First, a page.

The Lucas sequence follows the same rules for its generation as the Fibonacci sequence, except that the Lucas sequence begins with t_{1} = 2 and t_{2} =1.

Lucas numbers are found in the petal counts of flowing plants and pinecone spirals much the same as the Fibonnaci numbers. Also, like the Fibonacci numbers, successive pairs of Lucas numbers can be divided to make the Golden Ratio, . The Mathematica version (10) which I am using has a way of highlighting certain numbers that meet certain conditions. One of them is the `Framed[]`

function, which draws a box around numbers. `Framed[]`

can be placed into `If[]`

statements so that an array of numbers can be fed into it (using a `Table[]`

command).

For example, let’s frame all Lucas numbers that are prime:

`In[1]:= If[PrimeQ[#], Framed[#], #] & /@ Table[L[n], {n, 0, 30}]`

The `If[]`

statement is best described as:

`If[Condition[#], do_if_true[#], do_if_false[#]]`

The crosshatch # is a positional parameter upon which some condition is placed by some function we are calling `Condition[]`

. This boolean function returns `True`

or `False`

. In the statement we are using above, the function `PrimeQ`

will return true if the number in the positional parameter is prime; false if 1 or composite.

The positional parameters require a source of numbers by which to make computations, so for this source, we shall look to a sequence of Lucas numbers generated by the `Table`

command. The function which generates the numbers is a user-defined function `L[n_]`

:

`In[2]:= L[0] := 2`

In[3]:= L[1] := 1

`In[4]:= L[n_] := L[n-2] + L[n-1]`

With that, I can generate an array with the Table[] command to get the first 31 Lucas numbers:

`In[5]:= Table[L[n], {n, 0, 30}]`

{2, 1, 3, 4, 7, 11, 18, 29, 47, 76, 123, 199, 322, 521, 843, 1364, \

2207, 3571, 5778, 9349, 15127, 24476, 39603, 64079, 103682, 167761, \

271443, 439204, 710647, 1149851, 1860498}

This list (or “table”) of numbers is passed through the `If[]`

statement thusly:

`In[6]:= If[PrimeQ[#], Framed[#], #] & /@ Table[L[n], {n, 0, 30}]`

to produce the following output:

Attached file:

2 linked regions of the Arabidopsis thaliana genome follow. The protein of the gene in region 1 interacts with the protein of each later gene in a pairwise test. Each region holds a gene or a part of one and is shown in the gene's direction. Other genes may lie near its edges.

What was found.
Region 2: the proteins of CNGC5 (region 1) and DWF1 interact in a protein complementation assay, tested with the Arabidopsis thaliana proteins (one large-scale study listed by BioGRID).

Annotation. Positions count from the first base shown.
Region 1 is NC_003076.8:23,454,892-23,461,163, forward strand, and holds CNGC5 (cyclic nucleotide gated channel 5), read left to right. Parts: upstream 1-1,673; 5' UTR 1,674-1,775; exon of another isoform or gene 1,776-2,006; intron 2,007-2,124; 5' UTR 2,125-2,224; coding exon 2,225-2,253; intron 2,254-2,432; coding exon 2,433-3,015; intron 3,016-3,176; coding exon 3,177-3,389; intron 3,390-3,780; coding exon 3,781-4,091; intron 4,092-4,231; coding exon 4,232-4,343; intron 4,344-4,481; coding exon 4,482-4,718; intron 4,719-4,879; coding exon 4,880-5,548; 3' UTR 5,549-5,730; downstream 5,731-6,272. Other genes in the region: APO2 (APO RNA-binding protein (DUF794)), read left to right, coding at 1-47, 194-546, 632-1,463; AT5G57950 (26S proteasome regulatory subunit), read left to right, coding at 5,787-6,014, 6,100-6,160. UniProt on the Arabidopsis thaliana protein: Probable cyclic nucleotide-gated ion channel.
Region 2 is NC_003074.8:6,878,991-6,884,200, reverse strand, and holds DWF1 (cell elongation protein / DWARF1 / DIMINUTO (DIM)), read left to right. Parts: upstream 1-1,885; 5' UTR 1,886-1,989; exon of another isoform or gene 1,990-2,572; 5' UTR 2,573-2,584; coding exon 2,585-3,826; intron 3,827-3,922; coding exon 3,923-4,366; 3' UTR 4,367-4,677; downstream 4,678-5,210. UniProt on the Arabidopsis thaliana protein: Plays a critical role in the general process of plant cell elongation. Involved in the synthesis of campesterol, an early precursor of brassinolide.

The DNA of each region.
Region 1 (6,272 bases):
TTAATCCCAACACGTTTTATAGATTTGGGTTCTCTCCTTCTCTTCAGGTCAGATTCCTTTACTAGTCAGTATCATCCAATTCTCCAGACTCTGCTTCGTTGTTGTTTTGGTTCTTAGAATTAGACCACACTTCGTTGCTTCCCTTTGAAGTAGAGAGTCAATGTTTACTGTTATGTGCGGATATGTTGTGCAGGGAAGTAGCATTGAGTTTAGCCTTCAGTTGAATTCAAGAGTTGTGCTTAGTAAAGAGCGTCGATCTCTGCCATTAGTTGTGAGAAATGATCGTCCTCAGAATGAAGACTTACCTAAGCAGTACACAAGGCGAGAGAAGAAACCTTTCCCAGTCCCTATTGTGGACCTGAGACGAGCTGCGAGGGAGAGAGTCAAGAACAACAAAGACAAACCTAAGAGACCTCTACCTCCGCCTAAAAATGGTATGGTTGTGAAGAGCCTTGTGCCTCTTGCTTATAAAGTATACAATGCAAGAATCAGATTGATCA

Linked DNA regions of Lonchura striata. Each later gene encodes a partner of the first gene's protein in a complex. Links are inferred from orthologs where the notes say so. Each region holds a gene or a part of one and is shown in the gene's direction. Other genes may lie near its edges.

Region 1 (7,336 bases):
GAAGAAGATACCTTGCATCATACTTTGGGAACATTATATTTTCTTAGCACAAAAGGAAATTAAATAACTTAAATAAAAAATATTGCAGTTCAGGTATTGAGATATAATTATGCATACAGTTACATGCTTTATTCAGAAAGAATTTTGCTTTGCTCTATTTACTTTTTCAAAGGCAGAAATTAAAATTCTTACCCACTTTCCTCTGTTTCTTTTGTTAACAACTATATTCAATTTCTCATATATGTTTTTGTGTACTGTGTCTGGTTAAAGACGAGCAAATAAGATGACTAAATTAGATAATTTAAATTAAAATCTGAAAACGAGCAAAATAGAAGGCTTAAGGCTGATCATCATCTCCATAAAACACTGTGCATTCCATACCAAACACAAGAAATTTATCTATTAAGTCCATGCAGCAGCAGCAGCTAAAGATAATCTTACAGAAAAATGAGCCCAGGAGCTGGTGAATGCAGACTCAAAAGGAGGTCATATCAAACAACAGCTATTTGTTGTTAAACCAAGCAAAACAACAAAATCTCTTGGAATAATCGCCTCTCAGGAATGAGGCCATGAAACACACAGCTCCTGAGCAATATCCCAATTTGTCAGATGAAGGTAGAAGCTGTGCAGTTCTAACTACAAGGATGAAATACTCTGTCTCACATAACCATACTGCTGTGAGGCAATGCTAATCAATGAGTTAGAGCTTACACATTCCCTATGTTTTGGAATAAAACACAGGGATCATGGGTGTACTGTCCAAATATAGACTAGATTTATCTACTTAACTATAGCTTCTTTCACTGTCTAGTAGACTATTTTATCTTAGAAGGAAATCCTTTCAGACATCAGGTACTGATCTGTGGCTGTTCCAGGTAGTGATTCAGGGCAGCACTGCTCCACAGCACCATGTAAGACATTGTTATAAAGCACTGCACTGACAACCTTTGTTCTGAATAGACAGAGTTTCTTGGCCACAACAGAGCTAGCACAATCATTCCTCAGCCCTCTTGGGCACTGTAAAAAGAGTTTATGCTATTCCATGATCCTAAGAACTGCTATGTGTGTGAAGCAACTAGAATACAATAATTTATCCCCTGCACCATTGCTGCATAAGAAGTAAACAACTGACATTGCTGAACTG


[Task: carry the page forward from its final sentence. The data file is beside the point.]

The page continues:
`In[7]:=`

Note that this one was an actual screenshot, to get the effect of the boxes. So, these are the first 31 Lucas numbers, with boxes around the prime numbers. The `Table[]`

command appears to feed the Lucas numbers into the positional parameters represented by `#`

.

There was a sequence I created. Maybe it’s already famous; I have no idea. On the other hand, maybe no one cares. But I wanted to show that with any made-up sequence that is recursive in the same way Fibonacci and Lucas numbers were, that I could show, for example, that as the numbers grow, neighbouring numbers can get closer to the Golden Ratio. The Golden Ratio is . I want to show that this is not really anything special that would be attributed to Fibonacci or François Lucas. It can be shown that, for any recursive sequence involving the next term being the sum of the previous two terms, sooner or later, you will always approach the Golden Ratio in the same way. It doesn’t matter what your starting numbers are. In Lucas’s sequence, the numbers don’t even have to begin in order. So let’s say I have:

`K[0] := 2`

K[1] := 5

`K[n_] := K[n-2] + K[n-1]`

So, just for kicks, I’ll show the first 31 terms:

`Table[K[n], {n, 0, 30}]`

{2, 5, 7, 12, 19, 31, 50, 81, 131, 212, 343, 555, 898, 1453, 2351, \

3804, 6155, 9959, 16114, 26073, 42187, 68260, 110447, 178707, 289154, \

467861, 757015, 1224876, 1981891, 3206767, 5188658}

Now, let’s output the Golden Ratio to 15 decimals as a reference:

`N[GoldenRatio, 15]`

1.61803398874989

Now, let’s take the ratio of the last two numbers in my 31-member sequence:

`N[K[30]/K[29], 15]`

1.61803398874942

You may say that the last two digits are off, but trying against the Fibonacci sequence, the ratio of the 30th and 31st numbers yields merely: 1.61803398874820, off by 3 digits.

For Lucas: 1.61803398875159, off by 4 digits — even worse.

So, my made-up sequence is more accurate for than either Lucas or Fibonacci. I have tried other made-up sequences. Some are more, and some are less accurate. If it depends on the starting numbers, I think some combinations work better, and you won’t necessarily get greater accuracy by starting and ending with larger numbers.